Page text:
> The other night, my friend was sending me a video over the internet.
> We tried http, ftp, and other protocols, using different download
> applications. It seemed to be corrupt, the same way, everytime. It
> wouldn't work, and had a different md5sum than the "good" version on my
> friend's computer. Eventually we got it working.
> The same issue came up again today. I uploaded my Java project on my
> professor's server and it gives me an error. However, if I load the
> html file with the Java applet in my web browser from this hard disk
> (instead of from the prof's), it works.
> I am wondering if there is some sort of corruption going on here. I am
> using Red Hat's 2.4.9-21 kernel.
> Kevin Breit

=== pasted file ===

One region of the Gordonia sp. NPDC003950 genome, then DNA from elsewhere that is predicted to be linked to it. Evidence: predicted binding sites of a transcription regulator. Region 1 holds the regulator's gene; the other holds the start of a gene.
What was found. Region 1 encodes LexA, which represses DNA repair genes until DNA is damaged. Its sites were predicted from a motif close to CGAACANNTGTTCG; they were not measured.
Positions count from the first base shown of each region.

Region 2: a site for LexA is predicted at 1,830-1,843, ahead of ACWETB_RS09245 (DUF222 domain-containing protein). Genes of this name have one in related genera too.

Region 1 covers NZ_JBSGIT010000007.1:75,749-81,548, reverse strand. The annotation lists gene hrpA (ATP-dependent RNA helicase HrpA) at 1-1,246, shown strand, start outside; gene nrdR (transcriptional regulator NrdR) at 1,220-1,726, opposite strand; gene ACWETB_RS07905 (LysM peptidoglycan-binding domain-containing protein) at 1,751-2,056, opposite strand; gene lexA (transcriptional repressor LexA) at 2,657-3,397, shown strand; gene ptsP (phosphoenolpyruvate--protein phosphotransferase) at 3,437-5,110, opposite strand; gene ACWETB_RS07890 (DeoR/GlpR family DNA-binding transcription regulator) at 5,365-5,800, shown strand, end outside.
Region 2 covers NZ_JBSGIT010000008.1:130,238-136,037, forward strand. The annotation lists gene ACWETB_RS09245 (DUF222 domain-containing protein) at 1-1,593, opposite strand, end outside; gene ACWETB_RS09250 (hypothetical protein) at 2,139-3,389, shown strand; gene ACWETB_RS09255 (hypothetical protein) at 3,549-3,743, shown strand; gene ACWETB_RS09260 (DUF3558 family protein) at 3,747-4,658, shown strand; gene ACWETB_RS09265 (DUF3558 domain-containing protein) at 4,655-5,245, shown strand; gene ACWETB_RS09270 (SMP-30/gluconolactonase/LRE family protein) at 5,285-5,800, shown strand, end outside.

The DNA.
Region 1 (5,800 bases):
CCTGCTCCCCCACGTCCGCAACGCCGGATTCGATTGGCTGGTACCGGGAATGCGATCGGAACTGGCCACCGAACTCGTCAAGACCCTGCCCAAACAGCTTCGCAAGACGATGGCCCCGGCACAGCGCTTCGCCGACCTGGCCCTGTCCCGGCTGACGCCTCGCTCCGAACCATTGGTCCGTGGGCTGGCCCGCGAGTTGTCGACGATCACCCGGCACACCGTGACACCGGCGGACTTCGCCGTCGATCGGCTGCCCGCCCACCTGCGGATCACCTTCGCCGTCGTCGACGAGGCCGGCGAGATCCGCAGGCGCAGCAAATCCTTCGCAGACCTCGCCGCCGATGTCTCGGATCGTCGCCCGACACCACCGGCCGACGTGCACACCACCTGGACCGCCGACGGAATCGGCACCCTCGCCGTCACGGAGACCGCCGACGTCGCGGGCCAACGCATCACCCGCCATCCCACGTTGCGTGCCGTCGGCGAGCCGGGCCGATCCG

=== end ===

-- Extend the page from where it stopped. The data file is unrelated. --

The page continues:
Every TCP/IP data packet is check-summed. Every Ethernet packet has
a CRC. If you have data corruption it is caused either by a memory
error or, most likely, you did not set the ftp data-transfer mode
to binary `set bin` when you have the 'ftp>' prompt.
Also, text-files (Java Script) on DOS-based stuff (like windows) use
both a '\r' and a '\n' at the end of each line. Unix/Linux uses '\n'
only. I am pretty sure this is not a kernel issue.
Penguin : Linux version 2.4.1 on an i686 machine (797.90 BogoMips).
I was going to compile a list of innovations that could be
attributed to Microsoft. Once I realized that Ctrl-Alt-Del
was handled in the BIOS, I found that there aren't any.
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